What’s the difference: policy, process, procedure, standard?

As any organization grows, there’s a point where the you can no longer manage finances on a spreadsheet, no longer manage priorities on a whiteboard, and no longer manage the team by looking around the room. Usually this starts by compiling a list of principles that the team agrees to uphold while they do stuff (like at Amazon or Google). Then, the team gets big enough that there are enough smart people who can find enough grey area within the principles, that rules need to be written down. Also, “go ask Steve how to do that” doesn’t scale. Steve can’t do his own work when he gets interrupted 50 times a day to explain something, and the other 49 people aren’t getting anything done while waiting for Steve.

At this point the organization needs to formalize its Business Process Management (BPM) and governance structure. Joy!

Transitions from informal to formal systems are hard (image: xkcd.com)

Most people resist structure of any kind when the administrative burden (the squeeze) is greater than the perceived benefit (the juice):

  • sales guy: “Ugh! Expense report? Why can’t you just give me a company credit card?”
  • product marketer: “Ugh! Creative services request? Why can’t you just give me edit permission on the company website?”
  • my kids: “Ugh! Chore chart? Why can’t you just give me cookies?”

As you get started deploying (or overhauling) the BPM system in your organization, remember to keep the system as lightweight as possible while still achieving the intended benefits. All the principles of Leading Change, such as “there is no such thing as over-communication,” still apply. Now let’s get to the definitions.

There are four essential components to a BPM system:

  1. Policy: a collection of related principles and guidelines that explain “why” an organization does stuff a certain way. Policies sit in the background and define the rules that should not be broken when following the processes and procedures built on top.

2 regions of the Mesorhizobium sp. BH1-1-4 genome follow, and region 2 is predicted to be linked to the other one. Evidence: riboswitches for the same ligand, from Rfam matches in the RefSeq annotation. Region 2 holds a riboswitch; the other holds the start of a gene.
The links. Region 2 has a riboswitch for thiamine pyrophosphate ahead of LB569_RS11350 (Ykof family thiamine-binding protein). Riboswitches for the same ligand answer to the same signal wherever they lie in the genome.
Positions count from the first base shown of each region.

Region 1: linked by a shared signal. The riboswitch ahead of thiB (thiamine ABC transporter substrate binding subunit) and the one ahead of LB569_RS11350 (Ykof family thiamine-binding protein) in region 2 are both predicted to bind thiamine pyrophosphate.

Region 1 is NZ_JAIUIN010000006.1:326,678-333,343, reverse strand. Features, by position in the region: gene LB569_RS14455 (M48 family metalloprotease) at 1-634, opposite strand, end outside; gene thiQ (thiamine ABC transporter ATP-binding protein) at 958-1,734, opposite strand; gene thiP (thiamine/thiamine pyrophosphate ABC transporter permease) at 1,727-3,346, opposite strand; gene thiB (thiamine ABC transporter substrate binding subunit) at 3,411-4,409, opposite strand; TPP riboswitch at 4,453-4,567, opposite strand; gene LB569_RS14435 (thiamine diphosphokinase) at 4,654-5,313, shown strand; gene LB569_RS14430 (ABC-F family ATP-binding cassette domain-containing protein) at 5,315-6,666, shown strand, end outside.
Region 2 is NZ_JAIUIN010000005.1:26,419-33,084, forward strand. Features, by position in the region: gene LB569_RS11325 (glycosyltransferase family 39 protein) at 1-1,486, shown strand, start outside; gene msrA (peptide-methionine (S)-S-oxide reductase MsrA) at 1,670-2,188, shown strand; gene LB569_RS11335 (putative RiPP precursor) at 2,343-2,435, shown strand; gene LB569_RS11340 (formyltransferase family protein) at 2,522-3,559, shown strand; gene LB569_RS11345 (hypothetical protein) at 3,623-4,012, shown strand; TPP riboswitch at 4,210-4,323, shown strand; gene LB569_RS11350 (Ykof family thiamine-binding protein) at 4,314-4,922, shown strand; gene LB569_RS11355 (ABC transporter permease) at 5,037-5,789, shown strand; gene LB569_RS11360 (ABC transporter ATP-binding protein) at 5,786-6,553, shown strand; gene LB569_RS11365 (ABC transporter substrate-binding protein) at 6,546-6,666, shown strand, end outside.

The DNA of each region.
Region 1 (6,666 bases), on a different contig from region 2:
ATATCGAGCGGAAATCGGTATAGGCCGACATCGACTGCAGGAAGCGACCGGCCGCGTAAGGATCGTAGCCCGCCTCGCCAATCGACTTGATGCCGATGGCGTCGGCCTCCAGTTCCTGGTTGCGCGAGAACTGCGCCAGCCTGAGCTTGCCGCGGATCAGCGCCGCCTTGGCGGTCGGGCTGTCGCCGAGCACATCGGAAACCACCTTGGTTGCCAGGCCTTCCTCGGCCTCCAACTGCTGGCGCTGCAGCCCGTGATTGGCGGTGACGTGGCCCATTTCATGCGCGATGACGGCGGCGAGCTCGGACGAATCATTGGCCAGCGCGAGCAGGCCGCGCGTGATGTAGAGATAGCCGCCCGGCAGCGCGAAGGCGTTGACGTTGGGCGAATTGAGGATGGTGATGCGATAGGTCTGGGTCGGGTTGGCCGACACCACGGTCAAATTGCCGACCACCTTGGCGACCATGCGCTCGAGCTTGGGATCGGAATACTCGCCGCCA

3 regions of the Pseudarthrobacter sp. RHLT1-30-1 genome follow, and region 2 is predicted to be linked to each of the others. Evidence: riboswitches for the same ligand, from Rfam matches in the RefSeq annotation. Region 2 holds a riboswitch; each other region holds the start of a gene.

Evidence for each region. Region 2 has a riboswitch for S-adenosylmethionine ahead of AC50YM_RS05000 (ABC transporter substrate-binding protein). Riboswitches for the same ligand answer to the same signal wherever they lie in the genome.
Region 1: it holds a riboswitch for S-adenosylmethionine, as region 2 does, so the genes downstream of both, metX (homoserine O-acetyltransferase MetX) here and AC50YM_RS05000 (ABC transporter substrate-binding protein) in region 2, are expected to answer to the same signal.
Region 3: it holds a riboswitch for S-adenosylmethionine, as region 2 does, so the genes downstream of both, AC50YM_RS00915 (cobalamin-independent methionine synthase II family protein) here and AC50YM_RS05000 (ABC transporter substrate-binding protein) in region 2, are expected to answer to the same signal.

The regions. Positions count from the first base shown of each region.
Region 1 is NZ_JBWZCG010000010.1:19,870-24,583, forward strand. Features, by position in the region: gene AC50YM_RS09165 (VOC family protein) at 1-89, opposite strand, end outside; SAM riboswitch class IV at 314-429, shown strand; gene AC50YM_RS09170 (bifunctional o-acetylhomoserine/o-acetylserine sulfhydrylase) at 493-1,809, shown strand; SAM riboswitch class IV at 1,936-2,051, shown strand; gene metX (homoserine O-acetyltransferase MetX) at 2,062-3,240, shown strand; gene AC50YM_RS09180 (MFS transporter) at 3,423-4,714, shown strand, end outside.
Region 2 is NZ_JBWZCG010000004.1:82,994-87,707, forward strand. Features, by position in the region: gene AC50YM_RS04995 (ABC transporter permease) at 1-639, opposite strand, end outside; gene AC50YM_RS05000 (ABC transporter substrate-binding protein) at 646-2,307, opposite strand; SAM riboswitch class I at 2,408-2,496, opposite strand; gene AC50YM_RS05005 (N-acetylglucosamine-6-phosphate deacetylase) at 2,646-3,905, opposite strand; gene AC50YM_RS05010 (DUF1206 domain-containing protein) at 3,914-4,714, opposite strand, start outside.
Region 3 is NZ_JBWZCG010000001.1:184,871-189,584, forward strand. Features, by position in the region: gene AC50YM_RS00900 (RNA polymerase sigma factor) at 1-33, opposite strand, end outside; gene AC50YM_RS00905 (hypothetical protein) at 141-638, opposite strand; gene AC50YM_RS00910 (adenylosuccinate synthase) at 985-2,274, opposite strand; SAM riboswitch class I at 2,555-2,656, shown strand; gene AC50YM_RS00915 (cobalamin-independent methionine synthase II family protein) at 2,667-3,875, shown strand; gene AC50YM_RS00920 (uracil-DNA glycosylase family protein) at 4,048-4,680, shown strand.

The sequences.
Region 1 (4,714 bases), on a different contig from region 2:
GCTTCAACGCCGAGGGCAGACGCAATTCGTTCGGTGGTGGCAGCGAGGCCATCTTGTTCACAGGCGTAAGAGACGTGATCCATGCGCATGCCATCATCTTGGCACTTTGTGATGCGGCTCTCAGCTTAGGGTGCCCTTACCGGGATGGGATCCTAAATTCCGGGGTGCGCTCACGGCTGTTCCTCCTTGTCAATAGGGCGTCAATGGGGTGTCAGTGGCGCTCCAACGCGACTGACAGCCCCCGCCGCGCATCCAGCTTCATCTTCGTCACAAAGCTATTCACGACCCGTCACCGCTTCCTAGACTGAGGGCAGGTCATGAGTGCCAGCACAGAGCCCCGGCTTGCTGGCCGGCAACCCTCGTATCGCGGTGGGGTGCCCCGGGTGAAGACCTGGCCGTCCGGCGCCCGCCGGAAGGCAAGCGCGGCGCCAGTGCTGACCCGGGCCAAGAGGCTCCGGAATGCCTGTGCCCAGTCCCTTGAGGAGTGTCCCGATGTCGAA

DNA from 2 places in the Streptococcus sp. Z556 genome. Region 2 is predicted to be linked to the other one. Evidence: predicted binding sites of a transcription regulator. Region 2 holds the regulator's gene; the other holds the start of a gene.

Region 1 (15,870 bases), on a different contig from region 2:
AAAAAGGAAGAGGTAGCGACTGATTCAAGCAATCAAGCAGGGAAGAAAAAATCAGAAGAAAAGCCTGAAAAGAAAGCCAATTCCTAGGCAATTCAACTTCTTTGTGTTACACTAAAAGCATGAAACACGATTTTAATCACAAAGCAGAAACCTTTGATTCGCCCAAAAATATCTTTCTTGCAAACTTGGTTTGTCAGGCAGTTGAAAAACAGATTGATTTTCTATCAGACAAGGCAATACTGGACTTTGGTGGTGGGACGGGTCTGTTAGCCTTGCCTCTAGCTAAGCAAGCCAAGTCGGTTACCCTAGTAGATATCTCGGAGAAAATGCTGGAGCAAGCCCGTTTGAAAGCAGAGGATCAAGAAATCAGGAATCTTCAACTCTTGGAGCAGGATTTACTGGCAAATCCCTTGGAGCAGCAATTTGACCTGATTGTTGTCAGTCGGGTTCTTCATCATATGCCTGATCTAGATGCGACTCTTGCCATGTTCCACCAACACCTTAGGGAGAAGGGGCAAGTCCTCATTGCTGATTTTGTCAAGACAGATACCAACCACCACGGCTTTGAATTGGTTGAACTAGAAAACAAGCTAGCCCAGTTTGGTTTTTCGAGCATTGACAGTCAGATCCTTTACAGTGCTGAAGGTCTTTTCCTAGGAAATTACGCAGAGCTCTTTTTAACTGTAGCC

2. Process: a sequence of actions and decisions that describe “what” happens to achieve an outcome. Processes can fit within or across organizational boundaries (functions, geographies, business units, etc.) and define the work that humans or IT systems perform.
  3. Procedure: instructions describing “how” to complete a certain step in a process. Highly detailed procedures are often called work instructions.
  4. Standard: a “definition of done” that sets the level of quality for work defined in a procedure or process. Standards can also set boundaries around the time our resources consumed when completing work.

Notice how this structure mirrors the why, what, how structure seen elsewhere, like in sales, and explained in Sinek’s classic book (check out the TED talk video, too). These components are modular, meaning that your team can make revisions to one part in response to new business goals or requirements, without necessarily changing another part. Remember, however, to check the implications of a change before implementing it, for example if a change to a standard would push the required level of quality outside the capabilities of the existing process.

Here’s an example most people have experienced: